Section III: Management and organization overview

No matter how innovative your concept is, the success of your restaurant will hinge on the skilled team that can make it run. Show prospective investors and lenders your team’s business savvy, experience, and ability to manage operations. Be sure to include:

  • Key employees’ and principals’ resumes. Include a resume-styled summary for each of your key owners and managers. List each person and write a brief summary of their role in your company, including any experience they have in management. The goal here is to show how your experienced team will help your business succeed.
  • Management agreements. This section should include brief descriptions of:
    • Compensation and incentives for all employees and key personnel.
    • The board of directors, if applicable.
    • Third-party involvement, such as outside consultants.
    • Management to be added.
    • Management structure and style (i.e., who reports to whom).
    • Ownership and stock options.

Investors and lenders will feel more confident giving you money if they can see that you and your management team have a proven track record of success.

Section IV: Industry analysis

In this section, you want to demonstrate that you have done your research and found that there is a demand in the market for your restaurant concept. Your industry analysis should include:

  • An industry overview. There are countless resources you can use to illustrate the growth of the U.S. food service industry. For example, the National Restaurant Association offers in-depth research about industry projections, operational trends, and customer spending habits. Use these figures to paint an optimistic outlook for your food business.
  • Target market research. Use this section to describe the characteristics of your potential clientele (e.g., income, age, industry, education, household size, etc.). Include demographics, dining habits, and preferences to demonstrate your concept’s appeal to this market. Also, detail if any relevant industries, such as tourism or a nearby university, will help drive traffic to your doors.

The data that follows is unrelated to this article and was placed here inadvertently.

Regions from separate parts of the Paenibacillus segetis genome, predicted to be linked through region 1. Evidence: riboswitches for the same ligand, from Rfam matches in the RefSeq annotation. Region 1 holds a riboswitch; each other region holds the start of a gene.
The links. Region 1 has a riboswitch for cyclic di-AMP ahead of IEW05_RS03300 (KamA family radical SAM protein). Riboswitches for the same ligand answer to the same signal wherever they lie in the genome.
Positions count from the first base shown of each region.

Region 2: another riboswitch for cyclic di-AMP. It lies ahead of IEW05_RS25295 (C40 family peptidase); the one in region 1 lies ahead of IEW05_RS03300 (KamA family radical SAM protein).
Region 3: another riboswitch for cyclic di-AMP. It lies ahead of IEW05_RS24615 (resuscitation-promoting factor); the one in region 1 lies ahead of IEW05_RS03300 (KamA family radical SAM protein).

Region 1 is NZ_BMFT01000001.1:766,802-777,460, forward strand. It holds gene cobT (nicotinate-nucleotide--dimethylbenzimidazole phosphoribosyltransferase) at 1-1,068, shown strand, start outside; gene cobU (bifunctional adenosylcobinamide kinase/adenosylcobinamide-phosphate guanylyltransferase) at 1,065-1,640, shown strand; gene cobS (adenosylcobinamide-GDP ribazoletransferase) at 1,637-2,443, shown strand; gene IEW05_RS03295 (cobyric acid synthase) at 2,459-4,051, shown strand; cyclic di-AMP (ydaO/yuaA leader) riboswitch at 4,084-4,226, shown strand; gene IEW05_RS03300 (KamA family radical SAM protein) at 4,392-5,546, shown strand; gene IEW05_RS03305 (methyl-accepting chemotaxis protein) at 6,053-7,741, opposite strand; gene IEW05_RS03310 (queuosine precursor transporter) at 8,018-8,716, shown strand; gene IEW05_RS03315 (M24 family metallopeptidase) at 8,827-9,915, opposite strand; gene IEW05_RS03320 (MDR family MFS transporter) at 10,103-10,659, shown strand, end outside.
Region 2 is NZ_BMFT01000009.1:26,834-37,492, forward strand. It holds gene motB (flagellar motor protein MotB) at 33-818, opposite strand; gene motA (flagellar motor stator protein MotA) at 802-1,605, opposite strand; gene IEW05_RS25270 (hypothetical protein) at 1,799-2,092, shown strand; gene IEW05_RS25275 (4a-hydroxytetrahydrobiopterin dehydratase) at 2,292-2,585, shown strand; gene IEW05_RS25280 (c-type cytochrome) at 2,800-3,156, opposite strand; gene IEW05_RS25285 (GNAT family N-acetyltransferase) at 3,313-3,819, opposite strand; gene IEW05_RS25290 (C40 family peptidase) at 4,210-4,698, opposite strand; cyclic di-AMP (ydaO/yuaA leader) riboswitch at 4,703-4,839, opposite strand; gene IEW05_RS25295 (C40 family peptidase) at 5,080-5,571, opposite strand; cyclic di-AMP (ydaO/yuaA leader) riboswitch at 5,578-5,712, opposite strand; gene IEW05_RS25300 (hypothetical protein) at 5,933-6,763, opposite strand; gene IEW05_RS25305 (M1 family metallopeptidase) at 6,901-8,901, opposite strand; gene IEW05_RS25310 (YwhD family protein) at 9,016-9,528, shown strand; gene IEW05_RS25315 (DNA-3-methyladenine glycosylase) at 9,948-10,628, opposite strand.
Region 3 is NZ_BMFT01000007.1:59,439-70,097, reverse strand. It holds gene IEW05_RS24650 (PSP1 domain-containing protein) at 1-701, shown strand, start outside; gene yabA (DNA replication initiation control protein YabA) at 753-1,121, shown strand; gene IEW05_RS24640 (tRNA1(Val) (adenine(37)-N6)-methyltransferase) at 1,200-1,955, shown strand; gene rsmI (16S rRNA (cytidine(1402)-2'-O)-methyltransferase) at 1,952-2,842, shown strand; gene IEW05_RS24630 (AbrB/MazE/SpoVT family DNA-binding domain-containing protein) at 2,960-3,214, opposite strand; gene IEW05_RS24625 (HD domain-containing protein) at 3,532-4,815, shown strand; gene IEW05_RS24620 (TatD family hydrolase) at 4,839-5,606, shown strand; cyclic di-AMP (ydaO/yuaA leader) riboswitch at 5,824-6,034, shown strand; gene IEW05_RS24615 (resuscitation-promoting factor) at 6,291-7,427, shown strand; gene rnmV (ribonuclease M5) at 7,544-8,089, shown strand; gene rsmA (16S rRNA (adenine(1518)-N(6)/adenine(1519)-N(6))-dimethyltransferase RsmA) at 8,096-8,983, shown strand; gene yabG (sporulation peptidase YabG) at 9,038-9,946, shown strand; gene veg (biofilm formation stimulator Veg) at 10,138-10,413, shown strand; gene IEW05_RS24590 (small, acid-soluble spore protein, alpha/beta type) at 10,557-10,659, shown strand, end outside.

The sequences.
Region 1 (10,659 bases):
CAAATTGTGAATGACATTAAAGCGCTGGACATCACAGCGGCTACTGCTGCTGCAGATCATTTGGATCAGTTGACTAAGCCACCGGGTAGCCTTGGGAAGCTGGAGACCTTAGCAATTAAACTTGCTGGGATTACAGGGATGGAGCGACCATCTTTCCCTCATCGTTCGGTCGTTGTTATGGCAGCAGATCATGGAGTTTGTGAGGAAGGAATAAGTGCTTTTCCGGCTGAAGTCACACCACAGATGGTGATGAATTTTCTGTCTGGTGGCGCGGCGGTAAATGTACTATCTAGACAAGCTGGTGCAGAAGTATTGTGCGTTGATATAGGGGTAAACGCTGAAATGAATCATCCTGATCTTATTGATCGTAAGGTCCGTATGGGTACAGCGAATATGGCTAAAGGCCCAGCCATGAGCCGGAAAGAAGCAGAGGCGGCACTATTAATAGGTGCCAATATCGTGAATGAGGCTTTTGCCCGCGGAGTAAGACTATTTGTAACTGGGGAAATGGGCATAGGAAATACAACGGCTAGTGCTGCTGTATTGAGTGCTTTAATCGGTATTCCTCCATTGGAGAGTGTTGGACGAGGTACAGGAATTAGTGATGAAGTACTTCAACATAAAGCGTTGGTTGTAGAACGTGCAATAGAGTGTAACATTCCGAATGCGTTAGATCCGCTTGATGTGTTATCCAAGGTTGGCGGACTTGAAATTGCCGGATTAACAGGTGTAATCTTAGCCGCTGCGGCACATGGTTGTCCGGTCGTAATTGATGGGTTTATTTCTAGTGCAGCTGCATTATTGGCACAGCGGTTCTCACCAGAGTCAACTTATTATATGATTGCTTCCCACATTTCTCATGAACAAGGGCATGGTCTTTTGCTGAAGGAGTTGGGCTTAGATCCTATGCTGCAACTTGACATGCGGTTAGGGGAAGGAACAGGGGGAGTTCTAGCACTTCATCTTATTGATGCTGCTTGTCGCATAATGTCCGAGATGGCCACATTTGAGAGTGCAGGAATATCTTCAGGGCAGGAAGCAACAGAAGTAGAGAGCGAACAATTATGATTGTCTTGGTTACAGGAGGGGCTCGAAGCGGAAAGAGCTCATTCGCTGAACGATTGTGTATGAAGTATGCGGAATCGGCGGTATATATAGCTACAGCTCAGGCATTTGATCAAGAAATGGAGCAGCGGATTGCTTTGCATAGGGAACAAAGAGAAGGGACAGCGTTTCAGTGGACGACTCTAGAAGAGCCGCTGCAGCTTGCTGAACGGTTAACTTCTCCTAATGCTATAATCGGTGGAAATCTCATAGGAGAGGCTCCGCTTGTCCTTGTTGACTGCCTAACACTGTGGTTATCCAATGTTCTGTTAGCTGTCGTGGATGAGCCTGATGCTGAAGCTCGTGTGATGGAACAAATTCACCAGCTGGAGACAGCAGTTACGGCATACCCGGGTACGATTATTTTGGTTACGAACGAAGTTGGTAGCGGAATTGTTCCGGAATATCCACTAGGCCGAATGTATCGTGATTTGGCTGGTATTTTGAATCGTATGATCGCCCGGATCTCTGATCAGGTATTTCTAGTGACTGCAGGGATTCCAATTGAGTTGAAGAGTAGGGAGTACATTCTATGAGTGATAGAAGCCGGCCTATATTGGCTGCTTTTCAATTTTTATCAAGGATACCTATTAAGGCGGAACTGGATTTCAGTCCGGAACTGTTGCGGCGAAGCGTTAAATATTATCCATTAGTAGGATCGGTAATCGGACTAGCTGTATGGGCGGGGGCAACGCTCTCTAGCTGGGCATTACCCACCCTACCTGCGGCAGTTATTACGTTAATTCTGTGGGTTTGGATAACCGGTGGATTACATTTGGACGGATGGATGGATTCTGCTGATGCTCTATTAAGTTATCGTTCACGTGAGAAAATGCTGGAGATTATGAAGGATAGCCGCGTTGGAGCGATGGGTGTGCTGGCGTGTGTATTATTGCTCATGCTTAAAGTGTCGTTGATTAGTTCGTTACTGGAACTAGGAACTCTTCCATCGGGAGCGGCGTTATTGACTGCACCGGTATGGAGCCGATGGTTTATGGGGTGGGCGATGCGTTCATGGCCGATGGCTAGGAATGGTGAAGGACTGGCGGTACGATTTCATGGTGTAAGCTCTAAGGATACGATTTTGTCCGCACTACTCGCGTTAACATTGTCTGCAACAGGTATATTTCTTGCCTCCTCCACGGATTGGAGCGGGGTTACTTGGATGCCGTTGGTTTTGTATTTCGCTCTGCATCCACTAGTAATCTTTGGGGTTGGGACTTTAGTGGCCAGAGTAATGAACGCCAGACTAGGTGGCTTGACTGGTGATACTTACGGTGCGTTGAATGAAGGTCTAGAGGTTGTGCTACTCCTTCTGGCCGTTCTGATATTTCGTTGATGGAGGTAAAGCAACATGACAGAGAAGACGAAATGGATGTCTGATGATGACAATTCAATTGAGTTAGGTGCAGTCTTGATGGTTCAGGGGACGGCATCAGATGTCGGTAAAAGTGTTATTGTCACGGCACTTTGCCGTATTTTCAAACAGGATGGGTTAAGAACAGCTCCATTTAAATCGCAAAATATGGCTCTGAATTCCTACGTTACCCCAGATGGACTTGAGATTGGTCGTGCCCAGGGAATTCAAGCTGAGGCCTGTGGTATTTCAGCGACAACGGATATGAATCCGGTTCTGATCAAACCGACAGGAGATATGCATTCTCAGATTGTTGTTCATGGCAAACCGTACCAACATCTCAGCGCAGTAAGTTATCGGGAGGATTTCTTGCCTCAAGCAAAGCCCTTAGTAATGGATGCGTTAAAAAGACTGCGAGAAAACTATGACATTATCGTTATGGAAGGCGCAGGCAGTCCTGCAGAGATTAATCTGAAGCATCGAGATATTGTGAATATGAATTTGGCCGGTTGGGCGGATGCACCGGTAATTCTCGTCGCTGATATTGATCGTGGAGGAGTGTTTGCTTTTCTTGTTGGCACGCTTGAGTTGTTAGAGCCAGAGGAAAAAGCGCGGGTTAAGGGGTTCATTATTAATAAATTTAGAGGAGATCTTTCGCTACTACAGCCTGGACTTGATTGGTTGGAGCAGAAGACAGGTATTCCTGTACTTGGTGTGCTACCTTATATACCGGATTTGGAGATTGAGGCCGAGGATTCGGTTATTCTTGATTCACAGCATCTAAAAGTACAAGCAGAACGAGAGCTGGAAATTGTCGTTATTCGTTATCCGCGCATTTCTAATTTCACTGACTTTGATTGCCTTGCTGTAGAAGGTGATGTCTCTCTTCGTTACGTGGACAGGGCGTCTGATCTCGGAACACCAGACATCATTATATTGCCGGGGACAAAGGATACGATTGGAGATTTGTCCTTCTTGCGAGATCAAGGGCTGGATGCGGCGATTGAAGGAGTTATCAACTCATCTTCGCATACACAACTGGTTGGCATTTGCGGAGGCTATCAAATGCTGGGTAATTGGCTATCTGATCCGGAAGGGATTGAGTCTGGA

• Location analysis. Your real estate broker might help you with this section, which should present demographic statistics and describe the local industry and economic outlook. Examine location traffic counts, traffic generators such as shopping centers, and proximity to residential and commercial areas. Location can make or break a business, so be sure to demonstrate your spot’s ability to draw traffic to your doors.
  • An overview of the competition. To succeed in the food service business, you have to know your competition. Key points to include here are the types of other restaurants in the area, and which ones are targeting your ideal customer. Explain why your concept has the advantage and what factors will lead your target market to choose your restaurant over a competitor.

The industry analysis should leave the reader confident that you have done the research and found that demand exists in the market for a restaurant like yours.

Section V: Marketing plan

Your chefs may be capable of serving up world-class cuisine, but that won’t keep you in business long if potential customers don’t know you exist. Investors and lenders will want to know how you plan to draw customers to your establishment and keep them coming back for more.

This section should describe how you plan to market your food service business, which could include:

  • Print, radio, or TV advertising.
  • Email marketing.
  • Direct mail.
  • Social media campaigns.
  • Frequent diner programs.
  • Community involvement and charity events.
  • Holiday specials or events.

Provide as many specifics as you can to show that you have given your marketing strategy quite a bit of thought. If marketing isn’t your strong suit, consider hiring an advertising firm or marketing consultant to help.

Section VI: Operations overview

Now it’s time to dive in and explain how your establishment will run on a day-to-day basis. Be sure to describe your operational processes, dedicating a brief section to each of the following points:

  • Staffing.
  • Training.
  • Daily operations and production.
  • Customer service.
  • Suppliers.
  • Management controls, such as:
    • POS system to track sales.